Friday, May 15, 2015
We hear a lot about 'well-being' but little about 'well-dying'. In the Window from the Ark, in the Catholic Times, a university president expresses his opinion on the subject. He begins his column with the famous list that was left behind recently in Korea, and the suicide by the person responsible for the distribution of the 'black money' to politicians. Shock and lack of trust was the feeling of many in society.
Korea has led the world for the last 8 years in the number of suicides. When a person comes up against a wall, instead of trying to overcome the difficulty, it is easier to end it with death, this has become endemic to society. Values towards life and death when confused, society will be confused: a sign that we have not given death sufficient thought. A society in search for bodily pleasure is not going to be interested in the aging process, and death.
We don't like to talk about death, however, religious people are experts on the subject of death, when we avoid the topic we are in dereliction of duty.
Since the 1960s, in Europe, they noticed an attitude to erase death from the thoughts of the citizens, and started doing something with programs for awareness of death-- what followed was the study of death: Thanatology. In Europe this has become a subject in middle and high schools, and in nearby Japan, since 2002, they have made it a subject in their curriculum. Since we instinctively try to avoid pain we want to avoid the talk about death, but it is a way to growth. We become humble and grow in sanctity. When we face life and examine it closely we aspire to change and grow in virtue. Elisabeth Kübler-Ross, psychiatrist, said that death was the last growing experience we humans have.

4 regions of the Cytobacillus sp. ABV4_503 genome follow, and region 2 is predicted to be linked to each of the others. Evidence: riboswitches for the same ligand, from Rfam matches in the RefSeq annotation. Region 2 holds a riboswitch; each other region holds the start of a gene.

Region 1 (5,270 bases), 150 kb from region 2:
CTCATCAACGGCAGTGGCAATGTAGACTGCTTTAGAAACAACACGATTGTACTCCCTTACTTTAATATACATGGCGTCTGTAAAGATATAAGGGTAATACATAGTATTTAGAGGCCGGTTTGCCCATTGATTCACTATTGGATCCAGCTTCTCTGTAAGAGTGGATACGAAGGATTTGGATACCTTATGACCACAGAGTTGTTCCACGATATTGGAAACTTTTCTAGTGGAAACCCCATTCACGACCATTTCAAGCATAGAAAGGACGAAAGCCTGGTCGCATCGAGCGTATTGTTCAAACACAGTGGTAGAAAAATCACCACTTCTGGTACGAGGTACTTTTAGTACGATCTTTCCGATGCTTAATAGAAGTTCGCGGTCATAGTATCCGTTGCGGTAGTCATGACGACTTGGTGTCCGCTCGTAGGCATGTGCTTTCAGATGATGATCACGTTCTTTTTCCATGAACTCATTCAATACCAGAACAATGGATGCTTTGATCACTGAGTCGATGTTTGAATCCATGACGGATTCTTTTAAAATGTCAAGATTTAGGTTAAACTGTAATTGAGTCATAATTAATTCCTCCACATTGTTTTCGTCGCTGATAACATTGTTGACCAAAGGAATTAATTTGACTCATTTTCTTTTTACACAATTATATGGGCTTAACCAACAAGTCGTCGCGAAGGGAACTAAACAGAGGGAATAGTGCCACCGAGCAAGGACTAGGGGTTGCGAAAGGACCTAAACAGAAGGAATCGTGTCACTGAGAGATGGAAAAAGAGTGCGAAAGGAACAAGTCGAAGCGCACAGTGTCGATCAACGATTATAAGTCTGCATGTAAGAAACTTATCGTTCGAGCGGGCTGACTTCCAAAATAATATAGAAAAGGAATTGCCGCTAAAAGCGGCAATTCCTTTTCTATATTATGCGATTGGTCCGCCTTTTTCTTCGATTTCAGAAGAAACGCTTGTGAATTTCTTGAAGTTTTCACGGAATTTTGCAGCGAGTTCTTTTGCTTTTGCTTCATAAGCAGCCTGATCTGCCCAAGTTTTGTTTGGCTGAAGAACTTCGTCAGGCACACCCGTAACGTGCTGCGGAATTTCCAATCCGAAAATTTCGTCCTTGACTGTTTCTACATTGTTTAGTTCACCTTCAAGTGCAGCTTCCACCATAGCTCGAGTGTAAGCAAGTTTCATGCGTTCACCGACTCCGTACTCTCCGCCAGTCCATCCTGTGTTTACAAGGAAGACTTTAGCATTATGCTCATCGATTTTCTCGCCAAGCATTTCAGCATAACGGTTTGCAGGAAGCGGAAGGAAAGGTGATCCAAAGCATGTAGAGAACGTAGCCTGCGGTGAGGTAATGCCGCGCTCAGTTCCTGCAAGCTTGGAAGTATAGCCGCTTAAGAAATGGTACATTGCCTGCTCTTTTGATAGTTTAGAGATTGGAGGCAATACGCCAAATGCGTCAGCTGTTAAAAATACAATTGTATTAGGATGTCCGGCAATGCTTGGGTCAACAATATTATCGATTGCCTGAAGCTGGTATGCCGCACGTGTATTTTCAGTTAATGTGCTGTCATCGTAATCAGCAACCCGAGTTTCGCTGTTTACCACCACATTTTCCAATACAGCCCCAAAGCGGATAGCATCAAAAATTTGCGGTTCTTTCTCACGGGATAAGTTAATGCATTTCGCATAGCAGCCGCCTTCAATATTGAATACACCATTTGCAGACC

Elegance is not only a mark in life but also in death. Not only the way we live is important but also the way we die. Life has dignity but so also does death and we have to respect it. The way a person dies will depend greatly on the way they lived. A good life brings a good death. Nurses who have worked in hospice often experience this fact. A mature person faces death with peace, quiet and courage. Catholics express this as praying for a good death; this needs preparation.
Our professor would like to see the culture of life spread throughout Korea and especially among our young people, in our Sunday school programs, studying about death. This concern for death will paradoxically help us to appreciate life, and work to bring about a culture of life. When the color of white is contrasted to black they both stand out all the more. When we study death we are more perceptive in the way we see life, and helps us mature. It is not only to eat and live will, but the time has come to prepare to die well.